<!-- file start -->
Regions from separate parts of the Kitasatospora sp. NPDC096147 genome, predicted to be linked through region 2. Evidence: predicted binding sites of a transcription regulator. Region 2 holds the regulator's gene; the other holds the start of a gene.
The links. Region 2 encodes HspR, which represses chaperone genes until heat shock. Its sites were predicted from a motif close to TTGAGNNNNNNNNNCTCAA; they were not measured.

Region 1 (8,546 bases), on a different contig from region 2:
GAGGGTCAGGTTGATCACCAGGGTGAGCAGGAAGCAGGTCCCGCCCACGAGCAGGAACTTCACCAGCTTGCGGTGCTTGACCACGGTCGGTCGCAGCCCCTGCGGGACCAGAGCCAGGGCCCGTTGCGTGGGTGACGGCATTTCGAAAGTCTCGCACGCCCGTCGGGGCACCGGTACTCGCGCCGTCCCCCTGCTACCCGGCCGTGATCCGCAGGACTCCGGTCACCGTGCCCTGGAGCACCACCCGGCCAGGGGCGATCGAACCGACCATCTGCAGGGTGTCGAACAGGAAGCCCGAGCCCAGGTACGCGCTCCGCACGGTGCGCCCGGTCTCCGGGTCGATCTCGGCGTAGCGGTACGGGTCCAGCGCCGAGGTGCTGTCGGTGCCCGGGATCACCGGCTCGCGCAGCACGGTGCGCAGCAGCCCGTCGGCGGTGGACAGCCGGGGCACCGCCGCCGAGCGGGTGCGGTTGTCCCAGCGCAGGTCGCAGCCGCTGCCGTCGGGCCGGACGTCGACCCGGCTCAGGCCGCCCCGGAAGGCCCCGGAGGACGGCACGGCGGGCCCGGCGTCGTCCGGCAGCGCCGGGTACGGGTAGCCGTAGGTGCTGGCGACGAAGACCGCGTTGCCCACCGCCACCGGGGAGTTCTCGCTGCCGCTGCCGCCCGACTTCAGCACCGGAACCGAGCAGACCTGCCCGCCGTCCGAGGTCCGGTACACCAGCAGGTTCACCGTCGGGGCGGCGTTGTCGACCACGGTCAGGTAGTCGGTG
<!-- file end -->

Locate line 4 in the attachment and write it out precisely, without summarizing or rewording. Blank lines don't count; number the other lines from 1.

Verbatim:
GAGGGTCAGGTTGATCACCAGGGTGAGCAGGAAGCAGGTCCCGCCCACGAGCAGGAACTTCACCAGCTTGCGGTGCTTGACCACGGTCGGTCGCAGCCCCTGCGGGACCAGAGCCAGGGCCCGTTGCGTGGGTGACGGCATTTCGAAAGTCTCGCACGCCCGTCGGGGCACCGGTACTCGCGCCGTCCCCCTGCTACCCGGCCGTGATCCGCAGGACTCCGGTCACCGTGCCCTGGAGCACCACCCGGCCAGGGGCGATCGAACCGACCATCTGCAGGGTGTCGAACAGGAAGCCCGAGCCCAGGTACGCGCTCCGCACGGTGCGCCCGGTCTCCGGGTCGATCTCGGCGTAGCGGTACGGGTCCAGCGCCGAGGTGCTGTCGGTGCCCGGGATCACCGGCTCGCGCAGCACGGTGCGCAGCAGCCCGTCGGCGGTGGACAGCCGGGGCACCGCCGCCGAGCGGGTGCGGTTGTCCCAGCGCAGGTCGCAGCCGCTGCCGTCGGGCCGGACGTCGACCCGGCTCAGGCCGCCCCGGAAGGCCCCGGAGGACGGCACGGCGGGCCCGGCGTCGTCCGGCAGCGCCGGGTACGGGTAGCCGTAGGTGCTGGCGACGAAGACCGCGTTGCCCACCGCCACCGGGGAGTTCTCGCTGCCGCTGCCGCCCGACTTCAGCACCGGAACCGAGCAGACCTGCCCGCCGTCCGAGGTCCGGTACACCAGCAGGTTCACCGTCGGGGCGGCGTTGTCGACCACGGTCAGGTAGTCGGTG